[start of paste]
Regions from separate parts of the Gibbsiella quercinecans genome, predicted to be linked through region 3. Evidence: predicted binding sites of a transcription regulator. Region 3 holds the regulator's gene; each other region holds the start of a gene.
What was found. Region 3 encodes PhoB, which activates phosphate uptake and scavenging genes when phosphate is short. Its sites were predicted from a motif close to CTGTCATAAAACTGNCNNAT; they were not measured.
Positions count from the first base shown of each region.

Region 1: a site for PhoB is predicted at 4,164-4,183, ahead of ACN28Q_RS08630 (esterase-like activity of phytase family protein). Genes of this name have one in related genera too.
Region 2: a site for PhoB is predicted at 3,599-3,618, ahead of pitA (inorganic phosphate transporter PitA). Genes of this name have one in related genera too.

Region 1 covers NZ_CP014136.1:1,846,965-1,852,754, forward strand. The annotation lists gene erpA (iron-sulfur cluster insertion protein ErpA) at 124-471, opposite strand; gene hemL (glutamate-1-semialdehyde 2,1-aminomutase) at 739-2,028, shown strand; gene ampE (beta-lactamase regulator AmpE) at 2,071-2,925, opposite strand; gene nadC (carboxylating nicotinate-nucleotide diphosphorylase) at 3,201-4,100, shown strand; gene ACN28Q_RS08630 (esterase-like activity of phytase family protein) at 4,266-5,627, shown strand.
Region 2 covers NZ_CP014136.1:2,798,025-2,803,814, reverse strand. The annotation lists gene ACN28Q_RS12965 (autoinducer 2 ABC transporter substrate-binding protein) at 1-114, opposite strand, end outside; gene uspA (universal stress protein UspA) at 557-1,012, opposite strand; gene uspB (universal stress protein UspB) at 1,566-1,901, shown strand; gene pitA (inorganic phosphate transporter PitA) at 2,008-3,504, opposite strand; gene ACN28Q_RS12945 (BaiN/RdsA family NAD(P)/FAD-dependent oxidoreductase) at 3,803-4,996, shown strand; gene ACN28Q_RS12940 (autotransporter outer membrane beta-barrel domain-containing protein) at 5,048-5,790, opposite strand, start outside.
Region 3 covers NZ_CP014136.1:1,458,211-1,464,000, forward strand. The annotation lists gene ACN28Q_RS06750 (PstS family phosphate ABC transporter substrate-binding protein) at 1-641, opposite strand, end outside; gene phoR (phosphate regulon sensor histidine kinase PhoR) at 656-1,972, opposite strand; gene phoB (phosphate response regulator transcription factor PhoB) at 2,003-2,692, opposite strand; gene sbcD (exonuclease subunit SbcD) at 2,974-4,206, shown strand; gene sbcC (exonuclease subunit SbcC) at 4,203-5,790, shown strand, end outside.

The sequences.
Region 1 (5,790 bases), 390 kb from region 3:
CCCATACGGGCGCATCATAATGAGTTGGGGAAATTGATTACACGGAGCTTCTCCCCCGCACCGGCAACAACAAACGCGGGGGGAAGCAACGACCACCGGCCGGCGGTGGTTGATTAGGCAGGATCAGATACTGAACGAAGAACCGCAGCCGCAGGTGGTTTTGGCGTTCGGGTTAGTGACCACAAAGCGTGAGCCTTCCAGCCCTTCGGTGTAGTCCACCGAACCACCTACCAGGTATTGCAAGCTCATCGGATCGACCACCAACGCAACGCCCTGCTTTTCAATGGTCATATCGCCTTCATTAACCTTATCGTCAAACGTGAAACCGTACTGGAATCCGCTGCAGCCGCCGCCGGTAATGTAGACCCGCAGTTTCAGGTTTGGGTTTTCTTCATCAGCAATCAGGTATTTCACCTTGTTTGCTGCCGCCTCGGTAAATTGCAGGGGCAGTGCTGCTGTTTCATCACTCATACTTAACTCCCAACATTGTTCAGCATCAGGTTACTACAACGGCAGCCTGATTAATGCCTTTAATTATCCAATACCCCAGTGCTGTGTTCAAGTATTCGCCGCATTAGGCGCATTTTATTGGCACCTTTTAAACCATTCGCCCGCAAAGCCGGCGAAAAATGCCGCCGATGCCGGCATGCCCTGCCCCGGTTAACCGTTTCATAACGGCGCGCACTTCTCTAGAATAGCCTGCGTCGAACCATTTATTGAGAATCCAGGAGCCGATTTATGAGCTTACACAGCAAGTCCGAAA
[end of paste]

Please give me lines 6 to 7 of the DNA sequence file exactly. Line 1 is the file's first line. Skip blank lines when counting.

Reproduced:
Region 1 covers NZ_CP014136.1:1,846,965-1,852,754, forward strand. The annotation lists gene erpA (iron-sulfur cluster insertion protein ErpA) at 124-471, opposite strand; gene hemL (glutamate-1-semialdehyde 2,1-aminomutase) at 739-2,028, shown strand; gene ampE (beta-lactamase regulator AmpE) at 2,071-2,925, opposite strand; gene nadC (carboxylating nicotinate-nucleotide diphosphorylase) at 3,201-4,100, shown strand; gene ACN28Q_RS08630 (esterase-like activity of phytase family protein) at 4,266-5,627, shown strand.
Region 2 covers NZ_CP014136.1:2,798,025-2,803,814, reverse strand. The annotation lists gene ACN28Q_RS12965 (autoinducer 2 ABC transporter substrate-binding protein) at 1-114, opposite strand, end outside; gene uspA (universal stress protein UspA) at 557-1,012, opposite strand; gene uspB (universal stress protein UspB) at 1,566-1,901, shown strand; gene pitA (inorganic phosphate transporter PitA) at 2,008-3,504, opposite strand; gene ACN28Q_RS12945 (BaiN/RdsA family NAD(P)/FAD-dependent oxidoreductase) at 3,803-4,996, shown strand; gene ACN28Q_RS12940 (autotransporter outer membrane beta-barrel domain-containing protein) at 5,048-5,790, opposite strand, start outside.